Well, that was quick. Bre Pettis just started delivering South By Southwest's opening remarks and may well have taken the wraps off the biggest news of the show. Of course, we'll still have to hang out in Austin for a few more days just to, you know, totally make sure, but this really does feel like a doozy. As the MakerBot CEO puts it, "It's a natural progression for us to create a product that makes 3D printing even easier" -- but, let's be honest, few of those who don't have a vested interest in moving some 3D printers are running around calling the whole process particularly "easy." And while consumer-facing devices like the Replicator, CubeX, Solidoodle, et al. have gone a ways toward making the technology more accessible for laypeople, there's still a fundamental breakdown: the creation of models to be printed.
The maker community has helped on that front, as well, with MakerBot's Thingiverse serving as an unparalleled resource for 3D images, meaning that, once your printer's all set up and calibrated, you can download and print to your heart's delight -- but what if, say, you want to print up something that some kindly soul hasn't designed for you? You could learn a CAD program -- or you could invest in an industrial 3D scanner. The latter option has lead to something of a land rush of companies and individuals looking to break things wide open with an affordable, consumer-facing offering. And while MakerBot still seems a ways away from the final product, the company used SXSW as a platform to unveil a prototype of its MakerBot Digitizer Desktop 3D Scanner.%Gallery-181137%
The product certainly falls in line with Pettis' utopian dreams of the "next industrial revolution," which he excitedly evangelized during our chat at CES. As he puts it, "With the MakerBot Digitizer, now everyone will be able to scan a physical item, digitize it and print it in 3D -- with little or no design experience." Lasers and cameras built into the device scan an object, convert it into a digital file and then you print it. Or so the idea goes. Naturally, it's a bit early to get too excited, as this is still a prototype -- at the very least, however, it's certainly a promising turn to see a company that's such a force in helping to mainstream 3D printing throw its hat into the scanning ring.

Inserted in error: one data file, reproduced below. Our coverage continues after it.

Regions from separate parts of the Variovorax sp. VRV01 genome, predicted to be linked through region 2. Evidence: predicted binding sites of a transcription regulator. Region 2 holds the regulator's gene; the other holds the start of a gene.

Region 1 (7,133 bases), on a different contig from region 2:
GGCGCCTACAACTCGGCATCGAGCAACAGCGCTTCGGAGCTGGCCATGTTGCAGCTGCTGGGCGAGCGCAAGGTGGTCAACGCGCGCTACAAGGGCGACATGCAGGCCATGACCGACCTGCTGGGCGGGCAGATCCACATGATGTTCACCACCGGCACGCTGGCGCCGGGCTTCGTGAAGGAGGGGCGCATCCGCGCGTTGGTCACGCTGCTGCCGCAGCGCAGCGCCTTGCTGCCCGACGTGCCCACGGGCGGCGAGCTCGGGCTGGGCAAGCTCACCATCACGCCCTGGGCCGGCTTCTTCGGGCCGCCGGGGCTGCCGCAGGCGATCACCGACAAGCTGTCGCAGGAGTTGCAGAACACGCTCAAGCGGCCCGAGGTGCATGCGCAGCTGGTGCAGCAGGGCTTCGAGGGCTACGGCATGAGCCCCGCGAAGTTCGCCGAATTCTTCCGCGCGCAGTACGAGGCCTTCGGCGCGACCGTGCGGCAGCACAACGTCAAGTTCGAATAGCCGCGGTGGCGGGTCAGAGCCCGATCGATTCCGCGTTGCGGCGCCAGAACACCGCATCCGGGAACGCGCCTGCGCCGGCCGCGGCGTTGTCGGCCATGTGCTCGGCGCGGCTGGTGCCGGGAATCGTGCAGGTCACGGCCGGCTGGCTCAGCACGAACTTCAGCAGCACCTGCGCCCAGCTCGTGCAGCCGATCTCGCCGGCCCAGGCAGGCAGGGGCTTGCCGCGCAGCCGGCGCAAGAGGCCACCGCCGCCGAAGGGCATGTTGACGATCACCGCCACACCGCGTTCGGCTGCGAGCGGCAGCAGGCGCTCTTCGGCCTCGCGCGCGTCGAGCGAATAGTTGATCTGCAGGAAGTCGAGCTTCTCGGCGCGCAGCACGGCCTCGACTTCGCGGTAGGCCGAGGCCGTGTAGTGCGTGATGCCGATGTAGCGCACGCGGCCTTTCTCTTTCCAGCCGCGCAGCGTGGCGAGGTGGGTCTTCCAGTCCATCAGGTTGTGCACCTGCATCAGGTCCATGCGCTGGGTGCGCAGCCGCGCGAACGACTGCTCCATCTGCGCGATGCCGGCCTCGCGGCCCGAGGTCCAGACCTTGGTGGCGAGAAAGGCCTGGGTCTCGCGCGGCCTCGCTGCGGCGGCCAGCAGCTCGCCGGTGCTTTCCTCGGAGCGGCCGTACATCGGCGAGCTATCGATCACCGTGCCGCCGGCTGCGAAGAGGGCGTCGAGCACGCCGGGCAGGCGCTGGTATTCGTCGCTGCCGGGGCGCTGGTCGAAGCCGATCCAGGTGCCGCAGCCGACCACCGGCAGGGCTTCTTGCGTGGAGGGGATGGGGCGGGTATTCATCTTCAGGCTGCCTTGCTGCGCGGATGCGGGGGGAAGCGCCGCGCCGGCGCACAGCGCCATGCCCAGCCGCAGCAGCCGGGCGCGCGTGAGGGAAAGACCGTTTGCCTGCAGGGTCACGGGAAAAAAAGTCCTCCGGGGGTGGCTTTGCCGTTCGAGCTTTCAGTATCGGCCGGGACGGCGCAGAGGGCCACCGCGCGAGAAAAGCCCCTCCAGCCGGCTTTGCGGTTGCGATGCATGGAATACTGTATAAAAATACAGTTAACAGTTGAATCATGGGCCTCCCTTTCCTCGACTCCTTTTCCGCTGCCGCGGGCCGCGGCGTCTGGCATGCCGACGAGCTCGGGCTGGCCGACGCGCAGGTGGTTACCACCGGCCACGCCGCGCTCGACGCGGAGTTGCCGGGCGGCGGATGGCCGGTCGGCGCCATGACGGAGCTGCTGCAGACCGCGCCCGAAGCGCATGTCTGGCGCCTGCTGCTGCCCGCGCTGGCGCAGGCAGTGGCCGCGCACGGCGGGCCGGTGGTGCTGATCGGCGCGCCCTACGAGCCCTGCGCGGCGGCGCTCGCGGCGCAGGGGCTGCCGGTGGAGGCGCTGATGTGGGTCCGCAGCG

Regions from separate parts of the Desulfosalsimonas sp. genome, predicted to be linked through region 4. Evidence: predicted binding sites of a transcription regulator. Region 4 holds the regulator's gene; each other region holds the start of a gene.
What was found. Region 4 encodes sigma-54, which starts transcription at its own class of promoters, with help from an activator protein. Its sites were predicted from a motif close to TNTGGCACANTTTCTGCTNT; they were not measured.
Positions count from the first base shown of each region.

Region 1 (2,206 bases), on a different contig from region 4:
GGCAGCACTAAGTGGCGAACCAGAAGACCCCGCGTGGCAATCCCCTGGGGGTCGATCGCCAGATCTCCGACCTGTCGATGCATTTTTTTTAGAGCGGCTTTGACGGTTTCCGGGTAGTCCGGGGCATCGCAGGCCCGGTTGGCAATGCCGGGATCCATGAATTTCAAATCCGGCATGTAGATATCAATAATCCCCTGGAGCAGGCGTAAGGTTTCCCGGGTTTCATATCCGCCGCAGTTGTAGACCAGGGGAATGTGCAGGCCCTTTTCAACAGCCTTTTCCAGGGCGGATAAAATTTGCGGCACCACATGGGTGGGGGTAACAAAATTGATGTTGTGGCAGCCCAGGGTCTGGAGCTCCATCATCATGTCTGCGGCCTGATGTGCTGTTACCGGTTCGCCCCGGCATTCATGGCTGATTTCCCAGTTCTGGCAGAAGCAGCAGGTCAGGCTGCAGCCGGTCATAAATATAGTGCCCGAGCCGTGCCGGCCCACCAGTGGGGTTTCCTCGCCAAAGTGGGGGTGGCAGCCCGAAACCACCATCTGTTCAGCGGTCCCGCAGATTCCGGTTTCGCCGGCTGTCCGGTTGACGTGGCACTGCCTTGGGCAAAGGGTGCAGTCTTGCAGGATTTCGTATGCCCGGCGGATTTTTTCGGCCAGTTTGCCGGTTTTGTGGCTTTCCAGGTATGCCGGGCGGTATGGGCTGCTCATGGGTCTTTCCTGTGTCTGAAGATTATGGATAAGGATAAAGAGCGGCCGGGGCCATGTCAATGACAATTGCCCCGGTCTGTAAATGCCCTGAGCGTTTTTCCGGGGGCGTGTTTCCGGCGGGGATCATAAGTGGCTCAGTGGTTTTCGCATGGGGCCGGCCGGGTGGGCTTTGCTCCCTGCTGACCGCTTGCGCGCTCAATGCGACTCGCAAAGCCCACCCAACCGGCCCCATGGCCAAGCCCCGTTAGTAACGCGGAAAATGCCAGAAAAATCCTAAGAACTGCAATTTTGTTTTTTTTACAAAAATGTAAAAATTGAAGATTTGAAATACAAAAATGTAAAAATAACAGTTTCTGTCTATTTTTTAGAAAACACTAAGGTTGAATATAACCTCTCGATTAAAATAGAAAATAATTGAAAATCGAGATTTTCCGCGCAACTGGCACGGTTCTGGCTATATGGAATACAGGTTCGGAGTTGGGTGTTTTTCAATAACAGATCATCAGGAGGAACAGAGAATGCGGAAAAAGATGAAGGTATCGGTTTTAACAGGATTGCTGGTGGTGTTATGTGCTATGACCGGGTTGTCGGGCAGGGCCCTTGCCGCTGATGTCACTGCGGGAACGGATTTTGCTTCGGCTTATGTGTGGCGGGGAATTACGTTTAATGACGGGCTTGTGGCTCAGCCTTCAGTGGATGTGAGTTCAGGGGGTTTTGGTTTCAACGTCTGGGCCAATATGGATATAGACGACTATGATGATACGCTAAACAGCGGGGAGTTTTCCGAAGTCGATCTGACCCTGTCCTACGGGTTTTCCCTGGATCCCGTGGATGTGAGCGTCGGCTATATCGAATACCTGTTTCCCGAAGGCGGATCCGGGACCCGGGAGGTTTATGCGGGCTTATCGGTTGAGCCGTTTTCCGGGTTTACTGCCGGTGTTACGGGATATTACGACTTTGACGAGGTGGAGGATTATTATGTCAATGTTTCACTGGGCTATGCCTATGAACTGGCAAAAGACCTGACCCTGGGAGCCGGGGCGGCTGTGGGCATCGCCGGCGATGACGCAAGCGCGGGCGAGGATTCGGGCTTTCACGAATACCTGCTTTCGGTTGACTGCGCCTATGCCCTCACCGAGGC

We're getting ready to spend some time with the device here in Austin -- and will be speaking with Pettis about the prototype. We'll follow up with you when we get some more answers. In the meantime, there's a 2D press release for you to scan.
MakerBot® Wants to Know: What Will You Digitize?
MakerBot® surprised the world today with a major announcement at SXSW Interactive announcing development of a new MakerBot Digitizer Desktop 3D Scanner prototype. The MakerBot Digitizer Desktop 3D Scanner adds to MakerBot's 3D Ecosystem that includes MakerBot Replicator 3D Printers, Thingiverse.com, MakerWare, MakerCare, and the apps inside Thingiverse, including the popular Customizer app. Now, with the announcement that MakerBot is developing a MakerBot Digitizer Desktop 3D Scanner, MakerBot wants to know – what will you digitize?
The MakerBot Digitizer Desktop 3D Scanner shown at SXSW is a prototype model and MakerBot will spend time testing, scanning, and printing in 3D the items scanned with it.
"We are super excited to be able to announce at SXSW Interactive that we are developing the MakerBot Digitizer Desktop 3D Scanner," said Bre Pettis, CEO of MakerBot. "It's a natural progression for us to create a product that makes 3D printing even easier. With the MakerBot Digitizer, now everyone will be able to scan a physical item, digitize it, and print it in 3D – with little or no design experience."
MakerBot, the global leader in 3D printing, is believed to be the only company to ever announce a physical hardware product at SXSW Interactive. Bre Pettis, CEO of MakerBot, first announced MakerBot's very first generation 3D printer, the Cupcake CNC desktop 3D printer, four years ago while at SXSW in Austin. MakerBot released its fourth generation desktop 3D printer last fall with the introduction of the MakerBot® Replicator® 2 Desktop 3D Printer, and its sibling this January, the MakerBot® Replicator® 2X Experimental 3D Printer, at CES 2013.
This year, Pettis delivered the Opening Remarks for SXSW and delighted SXSW Interactive attendees with the announcement that MakerBot will develop and market a companion to MakerBot's Replicator 2 Desktop 3D Printer, the MakerBot Digitizer Desktop 3D Scanner.
Pettis noted, "The MakerBot Digitizer is an innovative new way to take a physical object, scan it, and create a digital file – without any design, CAD software or 3D modeling experience at all – and then print the item again and again on a MakerBot Replicator 2 or 2X Desktop 3D Printer."
This exciting new technology uses lasers and cameras to replicate physical objects into a digital form and file.
"This is something you would envision being a piece of fiction, but in fact, it is real – and it is so cool," Pettis went on to note. "The MakerBot Digitizer is a great tool for archiving, prototyping, replicating, and digitizing prototypes, models, parts, artifacts, artwork, sculptures, clay figures, jewelry, etc. If something gets broken, you can print it again."
MakerBot anticipates that the MakerBot Digitizer will be used mostly by those who have dreamed of being able to scan a physical object and then print it in 3D. MakerBot sees the MakerBot Digitizer Desktop 3D Scanner being used in businesses, universities, classrooms, and in the home where anything 3D can be digitized and reproduced at will.
MakerBot expects the MakerBot Digitizer Desktop 3D Scanner will set the standard in 3D scanning and fill out MakerBot's Ecosystem of products surrounding 3D printing.